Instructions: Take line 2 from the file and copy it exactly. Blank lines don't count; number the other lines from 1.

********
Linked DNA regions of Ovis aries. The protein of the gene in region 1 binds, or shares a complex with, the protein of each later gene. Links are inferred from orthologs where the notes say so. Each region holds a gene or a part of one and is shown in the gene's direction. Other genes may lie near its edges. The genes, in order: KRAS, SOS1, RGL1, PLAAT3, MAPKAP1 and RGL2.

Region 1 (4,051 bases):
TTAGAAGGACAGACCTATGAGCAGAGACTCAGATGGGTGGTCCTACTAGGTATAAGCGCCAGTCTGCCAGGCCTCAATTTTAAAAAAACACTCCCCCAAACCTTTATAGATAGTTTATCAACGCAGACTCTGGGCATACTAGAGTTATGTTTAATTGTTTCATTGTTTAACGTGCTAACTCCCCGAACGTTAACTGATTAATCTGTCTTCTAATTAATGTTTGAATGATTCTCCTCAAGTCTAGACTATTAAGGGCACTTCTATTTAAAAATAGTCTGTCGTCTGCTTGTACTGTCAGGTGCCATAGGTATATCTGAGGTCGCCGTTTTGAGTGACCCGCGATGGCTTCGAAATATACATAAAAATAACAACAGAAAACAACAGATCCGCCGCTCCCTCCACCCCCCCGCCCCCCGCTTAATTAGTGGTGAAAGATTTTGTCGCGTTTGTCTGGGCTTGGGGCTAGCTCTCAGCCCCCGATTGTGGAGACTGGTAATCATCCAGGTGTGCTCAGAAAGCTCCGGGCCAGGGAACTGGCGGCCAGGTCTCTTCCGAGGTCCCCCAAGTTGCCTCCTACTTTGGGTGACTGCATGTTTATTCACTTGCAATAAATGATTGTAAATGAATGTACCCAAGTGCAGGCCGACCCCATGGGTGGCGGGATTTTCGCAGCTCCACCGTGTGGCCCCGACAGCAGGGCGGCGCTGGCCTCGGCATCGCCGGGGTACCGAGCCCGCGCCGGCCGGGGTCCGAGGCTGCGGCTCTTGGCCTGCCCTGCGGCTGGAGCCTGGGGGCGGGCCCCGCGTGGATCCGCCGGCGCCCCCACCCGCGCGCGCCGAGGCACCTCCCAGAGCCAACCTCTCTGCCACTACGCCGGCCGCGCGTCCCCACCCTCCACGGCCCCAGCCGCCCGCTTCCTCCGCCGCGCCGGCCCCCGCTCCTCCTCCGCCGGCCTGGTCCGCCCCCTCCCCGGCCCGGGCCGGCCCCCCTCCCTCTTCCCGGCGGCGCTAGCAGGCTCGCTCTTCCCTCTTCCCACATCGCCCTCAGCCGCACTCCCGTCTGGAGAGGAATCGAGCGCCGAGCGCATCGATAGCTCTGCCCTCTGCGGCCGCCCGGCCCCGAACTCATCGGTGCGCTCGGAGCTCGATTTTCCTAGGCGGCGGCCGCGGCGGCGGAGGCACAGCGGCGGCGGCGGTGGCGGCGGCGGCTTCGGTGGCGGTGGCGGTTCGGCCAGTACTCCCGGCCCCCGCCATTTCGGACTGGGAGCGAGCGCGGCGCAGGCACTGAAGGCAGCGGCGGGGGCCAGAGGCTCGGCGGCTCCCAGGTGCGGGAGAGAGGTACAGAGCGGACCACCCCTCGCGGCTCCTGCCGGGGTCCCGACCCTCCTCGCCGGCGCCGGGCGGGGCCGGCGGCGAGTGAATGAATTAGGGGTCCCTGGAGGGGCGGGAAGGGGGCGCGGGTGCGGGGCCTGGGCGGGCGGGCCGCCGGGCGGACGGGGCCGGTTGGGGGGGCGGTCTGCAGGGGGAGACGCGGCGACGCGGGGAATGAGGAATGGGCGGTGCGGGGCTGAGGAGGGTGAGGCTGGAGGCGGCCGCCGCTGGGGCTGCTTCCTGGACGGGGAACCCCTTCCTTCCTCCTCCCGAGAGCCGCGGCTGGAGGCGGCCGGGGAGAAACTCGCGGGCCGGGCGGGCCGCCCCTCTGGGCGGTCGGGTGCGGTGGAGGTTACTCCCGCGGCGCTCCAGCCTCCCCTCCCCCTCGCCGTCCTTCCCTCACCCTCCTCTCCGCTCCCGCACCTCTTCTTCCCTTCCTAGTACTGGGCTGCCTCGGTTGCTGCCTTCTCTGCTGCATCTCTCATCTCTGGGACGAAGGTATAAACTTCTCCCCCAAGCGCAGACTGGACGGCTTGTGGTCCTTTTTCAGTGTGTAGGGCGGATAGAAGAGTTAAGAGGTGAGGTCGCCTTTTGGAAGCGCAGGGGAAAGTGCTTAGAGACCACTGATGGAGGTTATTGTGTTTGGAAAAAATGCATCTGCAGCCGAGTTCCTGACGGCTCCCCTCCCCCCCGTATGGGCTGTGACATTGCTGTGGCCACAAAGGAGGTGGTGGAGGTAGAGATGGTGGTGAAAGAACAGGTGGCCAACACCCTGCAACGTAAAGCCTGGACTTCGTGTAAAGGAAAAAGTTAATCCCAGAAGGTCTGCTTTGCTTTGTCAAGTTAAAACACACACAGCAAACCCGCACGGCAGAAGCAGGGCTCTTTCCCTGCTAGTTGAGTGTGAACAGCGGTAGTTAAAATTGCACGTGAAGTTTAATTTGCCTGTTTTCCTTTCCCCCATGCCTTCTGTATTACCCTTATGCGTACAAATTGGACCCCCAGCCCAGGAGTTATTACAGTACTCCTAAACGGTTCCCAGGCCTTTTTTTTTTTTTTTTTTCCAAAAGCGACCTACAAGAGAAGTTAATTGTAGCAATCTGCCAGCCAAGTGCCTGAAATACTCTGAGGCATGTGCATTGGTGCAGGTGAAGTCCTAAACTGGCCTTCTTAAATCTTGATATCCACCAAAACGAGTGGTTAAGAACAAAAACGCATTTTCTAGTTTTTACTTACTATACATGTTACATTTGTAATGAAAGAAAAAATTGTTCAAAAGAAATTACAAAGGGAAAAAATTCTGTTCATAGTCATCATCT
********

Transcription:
Region 1 (4,051 bases):